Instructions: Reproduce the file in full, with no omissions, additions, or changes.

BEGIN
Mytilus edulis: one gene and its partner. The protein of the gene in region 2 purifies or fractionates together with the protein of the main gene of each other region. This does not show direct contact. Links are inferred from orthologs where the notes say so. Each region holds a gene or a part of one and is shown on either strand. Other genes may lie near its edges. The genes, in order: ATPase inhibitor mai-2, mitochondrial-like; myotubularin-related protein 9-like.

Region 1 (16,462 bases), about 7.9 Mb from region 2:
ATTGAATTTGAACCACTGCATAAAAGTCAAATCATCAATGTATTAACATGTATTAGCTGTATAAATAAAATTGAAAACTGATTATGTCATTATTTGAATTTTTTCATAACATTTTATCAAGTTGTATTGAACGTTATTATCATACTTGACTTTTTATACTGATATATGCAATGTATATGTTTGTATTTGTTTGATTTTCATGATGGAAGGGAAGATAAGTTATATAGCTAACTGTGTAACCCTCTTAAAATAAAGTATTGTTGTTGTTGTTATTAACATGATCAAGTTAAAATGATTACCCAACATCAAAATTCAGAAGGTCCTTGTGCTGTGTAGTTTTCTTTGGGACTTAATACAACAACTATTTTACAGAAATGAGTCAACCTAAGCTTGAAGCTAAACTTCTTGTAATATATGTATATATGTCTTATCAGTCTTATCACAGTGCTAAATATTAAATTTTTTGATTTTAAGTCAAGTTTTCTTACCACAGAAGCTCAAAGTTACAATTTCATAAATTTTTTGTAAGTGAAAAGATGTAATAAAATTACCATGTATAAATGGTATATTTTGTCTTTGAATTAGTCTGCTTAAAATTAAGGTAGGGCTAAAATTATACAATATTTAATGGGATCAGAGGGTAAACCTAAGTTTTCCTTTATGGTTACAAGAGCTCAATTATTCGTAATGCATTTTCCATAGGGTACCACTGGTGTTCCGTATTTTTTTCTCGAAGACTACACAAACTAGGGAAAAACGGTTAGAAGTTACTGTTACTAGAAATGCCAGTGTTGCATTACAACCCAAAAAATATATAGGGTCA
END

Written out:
Mytilus edulis: one gene and its partner. The protein of the gene in region 2 purifies or fractionates together with the protein of the main gene of each other region. This does not show direct contact. Links are inferred from orthologs where the notes say so. Each region holds a gene or a part of one and is shown on either strand. Other genes may lie near its edges. The genes, in order: ATPase inhibitor mai-2, mitochondrial-like; myotubularin-related protein 9-like.

Region 1 (16,462 bases), about 7.9 Mb from region 2:
ATTGAATTTGAACCACTGCATAAAAGTCAAATCATCAATGTATTAACATGTATTAGCTGTATAAATAAAATTGAAAACTGATTATGTCATTATTTGAATTTTTTCATAACATTTTATCAAGTTGTATTGAACGTTATTATCATACTTGACTTTTTATACTGATATATGCAATGTATATGTTTGTATTTGTTTGATTTTCATGATGGAAGGGAAGATAAGTTATATAGCTAACTGTGTAACCCTCTTAAAATAAAGTATTGTTGTTGTTGTTATTAACATGATCAAGTTAAAATGATTACCCAACATCAAAATTCAGAAGGTCCTTGTGCTGTGTAGTTTTCTTTGGGACTTAATACAACAACTATTTTACAGAAATGAGTCAACCTAAGCTTGAAGCTAAACTTCTTGTAATATATGTATATATGTCTTATCAGTCTTATCACAGTGCTAAATATTAAATTTTTTGATTTTAAGTCAAGTTTTCTTACCACAGAAGCTCAAAGTTACAATTTCATAAATTTTTTGTAAGTGAAAAGATGTAATAAAATTACCATGTATAAATGGTATATTTTGTCTTTGAATTAGTCTGCTTAAAATTAAGGTAGGGCTAAAATTATACAATATTTAATGGGATCAGAGGGTAAACCTAAGTTTTCCTTTATGGTTACAAGAGCTCAATTATTCGTAATGCATTTTCCATAGGGTACCACTGGTGTTCCGTATTTTTTTCTCGAAGACTACACAAACTAGGGAAAAACGGTTAGAAGTTACTGTTACTAGAAATGCCAGTGTTGCATTACAACCCAAAAAATATATAGGGTCA